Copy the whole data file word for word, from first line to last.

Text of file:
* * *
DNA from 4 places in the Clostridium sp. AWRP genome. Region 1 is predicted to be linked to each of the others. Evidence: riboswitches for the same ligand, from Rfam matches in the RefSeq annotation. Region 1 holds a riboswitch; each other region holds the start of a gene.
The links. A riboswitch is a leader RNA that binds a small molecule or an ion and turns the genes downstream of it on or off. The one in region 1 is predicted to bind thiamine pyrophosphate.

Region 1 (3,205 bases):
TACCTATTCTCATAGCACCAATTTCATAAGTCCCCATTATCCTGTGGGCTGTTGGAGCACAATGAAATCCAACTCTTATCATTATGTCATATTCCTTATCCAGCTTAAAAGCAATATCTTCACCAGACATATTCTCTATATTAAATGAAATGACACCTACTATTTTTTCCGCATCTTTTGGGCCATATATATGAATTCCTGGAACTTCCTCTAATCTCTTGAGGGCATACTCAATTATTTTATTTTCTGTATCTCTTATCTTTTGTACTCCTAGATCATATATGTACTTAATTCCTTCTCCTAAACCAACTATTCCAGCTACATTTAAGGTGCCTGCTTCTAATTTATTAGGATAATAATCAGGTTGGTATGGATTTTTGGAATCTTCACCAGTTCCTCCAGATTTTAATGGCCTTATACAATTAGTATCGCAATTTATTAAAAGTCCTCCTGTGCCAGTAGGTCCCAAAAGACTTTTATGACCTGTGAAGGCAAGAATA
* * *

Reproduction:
DNA from 4 places in the Clostridium sp. AWRP genome. Region 1 is predicted to be linked to each of the others. Evidence: riboswitches for the same ligand, from Rfam matches in the RefSeq annotation. Region 1 holds a riboswitch; each other region holds the start of a gene.
The links. A riboswitch is a leader RNA that binds a small molecule or an ion and turns the genes downstream of it on or off. The one in region 1 is predicted to bind thiamine pyrophosphate.

Region 1 (3,205 bases):
TACCTATTCTCATAGCACCAATTTCATAAGTCCCCATTATCCTGTGGGCTGTTGGAGCACAATGAAATCCAACTCTTATCATTATGTCATATTCCTTATCCAGCTTAAAAGCAATATCTTCACCAGACATATTCTCTATATTAAATGAAATGACACCTACTATTTTTTCCGCATCTTTTGGGCCATATATATGAATTCCTGGAACTTCCTCTAATCTCTTGAGGGCATACTCAATTATTTTATTTTCTGTATCTCTTATCTTTTGTACTCCTAGATCATATATGTACTTAATTCCTTCTCCTAAACCAACTATTCCAGCTACATTTAAGGTGCCTGCTTCTAATTTATTAGGATAATAATCAGGTTGGTATGGATTTTTGGAATCTTCACCAGTTCCTCCAGATTTTAATGGCCTTATACAATTAGTATCGCAATTTATTAAAAGTCCTCCTGTGCCAGTAGGTCCCAAAAGACTTTTATGACCTGTGAAGGCAAGAATA